How Cloud Services Maximize Cybersecurity

Written by Mike Ranellone on November 7, 2019

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In the spirit of National Cybersecurity Awareness Month, we’re running a three-part series on how to shore up identity security and help prevent a data breach caused by a cyberattack. In our second post below, we’ll examine why cloud-based SaaS platforms tend to be more secure than on-prem resources. Stay tuned for guidelines on controlling broad permissions, or learn more about how credential theft really works and how to combat it.

Cloud-based apps and services are more than just convenient. Compared to on-prem resources, they can offer increased security, too. Even though conventional wisdom tells us that moving away from a traditional, hard-wired office domain means giving up a degree of control and security, the process of moving workloads to the cloud can be managed with care in such a way that the risk of a data breach due to a cyberattack is actually reduced.

Why Cloud Resources are More Secure 

Cloud services’ comparatively low level of vulnerability can be attributed to two main factors. The first is that in a cloud-based Software-as-a-Service (SaaS) model, the onus to keep up with security updates and patches falls on the provider. One major SaaS selling point is that IT administrators no longer need to purchase, configure, and update on-prem hardware. With security built into the contract, a SaaS company must make constant investments in security and keep up with threats. 

Cloud services also help to mitigate cyberattacks because, by nature, they create separate access points for different resources. An attack on your office infrastructure no longer leads to a one-stop treasure trove in your server room. And although your collection of third-party web apps may be configured to talk to each other, they’re still running on separate systems. Traversal from one to another would require crossing an extra access barrier rather than just following a local pathway inside a server room. 

In this way, cloud-based services help to contain a successful cyberattack to a smaller surface area. They fit well into a zero-trust security approach, in which every IT resource is regarded as a potential attack vector. By forcing repeated authentication to each individually un-trusted resource, you can mitigate attack traversal. This constant authentication process does have the potential to hinder a user’s workflow, however — that’s one reason single-sign-on (SSO) solutions and the move toward cloud computing often go hand-in-hand.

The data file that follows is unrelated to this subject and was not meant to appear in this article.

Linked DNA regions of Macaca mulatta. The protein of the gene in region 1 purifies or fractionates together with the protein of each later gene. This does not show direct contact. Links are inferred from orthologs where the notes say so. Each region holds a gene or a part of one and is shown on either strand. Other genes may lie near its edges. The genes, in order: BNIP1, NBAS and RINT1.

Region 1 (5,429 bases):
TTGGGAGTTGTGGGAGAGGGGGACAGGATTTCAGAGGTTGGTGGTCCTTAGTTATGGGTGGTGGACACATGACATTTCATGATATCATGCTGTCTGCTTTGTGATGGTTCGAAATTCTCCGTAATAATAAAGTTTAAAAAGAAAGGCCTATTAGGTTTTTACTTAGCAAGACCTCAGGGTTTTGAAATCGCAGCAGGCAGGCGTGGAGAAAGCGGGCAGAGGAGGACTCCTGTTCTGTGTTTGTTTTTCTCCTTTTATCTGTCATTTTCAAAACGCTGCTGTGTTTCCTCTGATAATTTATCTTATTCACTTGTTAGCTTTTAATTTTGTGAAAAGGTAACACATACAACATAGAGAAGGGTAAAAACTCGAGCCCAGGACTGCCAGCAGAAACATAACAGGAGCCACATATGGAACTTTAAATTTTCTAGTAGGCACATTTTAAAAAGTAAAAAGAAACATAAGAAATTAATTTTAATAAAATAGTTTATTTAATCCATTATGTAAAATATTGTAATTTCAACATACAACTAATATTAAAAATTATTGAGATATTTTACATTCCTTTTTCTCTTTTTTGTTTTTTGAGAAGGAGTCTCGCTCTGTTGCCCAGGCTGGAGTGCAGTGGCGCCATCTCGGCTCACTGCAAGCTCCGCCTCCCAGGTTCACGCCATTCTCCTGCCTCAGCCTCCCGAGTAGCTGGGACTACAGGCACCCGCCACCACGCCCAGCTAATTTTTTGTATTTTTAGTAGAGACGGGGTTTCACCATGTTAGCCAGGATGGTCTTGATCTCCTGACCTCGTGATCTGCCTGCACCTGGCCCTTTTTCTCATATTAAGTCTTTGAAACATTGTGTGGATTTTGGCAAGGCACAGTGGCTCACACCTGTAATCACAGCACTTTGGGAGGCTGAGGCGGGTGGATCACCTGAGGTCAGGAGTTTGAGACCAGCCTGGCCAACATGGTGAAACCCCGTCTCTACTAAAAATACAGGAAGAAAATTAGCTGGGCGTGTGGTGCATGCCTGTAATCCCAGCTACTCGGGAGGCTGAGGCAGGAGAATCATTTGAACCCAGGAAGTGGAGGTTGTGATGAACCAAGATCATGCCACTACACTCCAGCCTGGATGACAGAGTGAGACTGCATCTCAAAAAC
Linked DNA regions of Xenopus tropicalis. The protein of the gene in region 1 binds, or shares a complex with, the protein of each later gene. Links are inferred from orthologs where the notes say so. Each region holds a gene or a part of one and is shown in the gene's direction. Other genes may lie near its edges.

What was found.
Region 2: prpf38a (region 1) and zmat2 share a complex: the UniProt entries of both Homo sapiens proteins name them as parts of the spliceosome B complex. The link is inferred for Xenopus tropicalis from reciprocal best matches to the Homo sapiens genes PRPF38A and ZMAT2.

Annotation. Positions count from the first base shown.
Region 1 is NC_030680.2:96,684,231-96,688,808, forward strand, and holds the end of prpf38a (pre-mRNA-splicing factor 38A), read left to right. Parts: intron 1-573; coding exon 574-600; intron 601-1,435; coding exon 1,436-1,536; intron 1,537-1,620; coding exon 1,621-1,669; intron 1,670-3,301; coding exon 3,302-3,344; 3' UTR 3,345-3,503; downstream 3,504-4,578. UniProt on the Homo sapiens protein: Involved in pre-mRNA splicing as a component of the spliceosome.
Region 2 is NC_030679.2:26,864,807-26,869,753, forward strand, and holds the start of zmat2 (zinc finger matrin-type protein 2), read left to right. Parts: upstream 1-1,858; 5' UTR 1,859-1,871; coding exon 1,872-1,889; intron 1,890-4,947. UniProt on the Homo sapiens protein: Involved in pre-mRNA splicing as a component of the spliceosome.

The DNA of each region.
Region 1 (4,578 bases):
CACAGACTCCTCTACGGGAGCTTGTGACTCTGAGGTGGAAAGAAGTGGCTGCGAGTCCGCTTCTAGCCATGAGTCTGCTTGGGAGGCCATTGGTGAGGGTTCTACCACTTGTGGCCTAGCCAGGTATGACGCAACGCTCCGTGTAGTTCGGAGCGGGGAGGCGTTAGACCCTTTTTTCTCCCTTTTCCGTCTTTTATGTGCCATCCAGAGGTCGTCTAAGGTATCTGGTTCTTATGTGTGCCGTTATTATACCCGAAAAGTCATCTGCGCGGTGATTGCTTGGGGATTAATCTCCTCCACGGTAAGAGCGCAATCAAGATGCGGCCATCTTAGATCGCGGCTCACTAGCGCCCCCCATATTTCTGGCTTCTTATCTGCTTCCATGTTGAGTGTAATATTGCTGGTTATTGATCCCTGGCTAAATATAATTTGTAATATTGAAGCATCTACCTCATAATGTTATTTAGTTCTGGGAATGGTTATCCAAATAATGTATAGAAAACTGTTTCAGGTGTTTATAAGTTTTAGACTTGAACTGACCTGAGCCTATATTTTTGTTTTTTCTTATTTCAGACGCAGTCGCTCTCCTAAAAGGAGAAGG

Options for Migrating Workloads to the Cloud 

Even Microsoft, which built its empire through on-prem system management, now recommends moving critical workloads to the cloud in the interest of maximizing cybersecurity.1 But are Microsoft’s IT infrastructure solutions really optimized to work with modern cloud-based resources? So far, Azure® Active Directory® is unable to fully replace the on-prem domain controller as the core source of truth against which user identities are verified. And, if you want to integrate non-Microsoft solutions (G Suite™ instead of Office 365, for example), it can be difficult or impossible to make their user identities sync bi-directionally with Azure. Because of these limitations, the transition point toward cloud-hosted workloads can present an opportunity to explore new cybersecurity solutions beyond Microsoft®

Some small-to-medium-sized organizations today even operate without a centralized directory, using G Suite™ as a primary business hub. This can be a tricky approach, though, if you need to maintain a certain level of internal control over identity security and user access. 

Many IT admins who find themselves wary of the all-cloud, no-directory approach aren’t willing to give up the security benefits built into AD. GPOs, for example, allow a high degree of centralized control over individual user permissions on physical systems. Rather than choosing to operate without a core directory, these admins are looking to cloud-based directory services to stand in for AD when it comes to maintaining a strong cybersecurity footing in the cloud. An ideal solution would be able to manage access to both on-prem and cloud-based resources as needed. 

An independent, cloud-based directory service could also streamline SSO for non-Microsoft resources like G SuiteTM, Salesforce, and GitHub, minimizing the number of third-party vendors required to coordinate access management for your cloud resources. A directory from a new provider could also play nicer with non-Microsoft operating systems (Mac® and Linux®) for one-touch employee onboarding and offboarding. Learn more about how JumpCloud® Directory-as-a-Service® can help your organization adopt secure, cloud-based workflows and bolster cybersecurity. 


  1. Simos, Mark. “How to Mitigate Rapid Cyberattacks such as Petya and WannaCrypt.” Microsoft. Accessed Oct. 18, 2019.
Mike Ranellone

Mike is a writer at JumpCloud who's especially interested in the changing role of tech in society. He cut his teeth in the ad agency world and holds an M.F.A. in creative writing from the University of Colorado-Boulder and a B.A. in English and music from St. Lawrence University in Canton, NY. Outside of JumpCloud, he's an avid skier, cellist, and poet.

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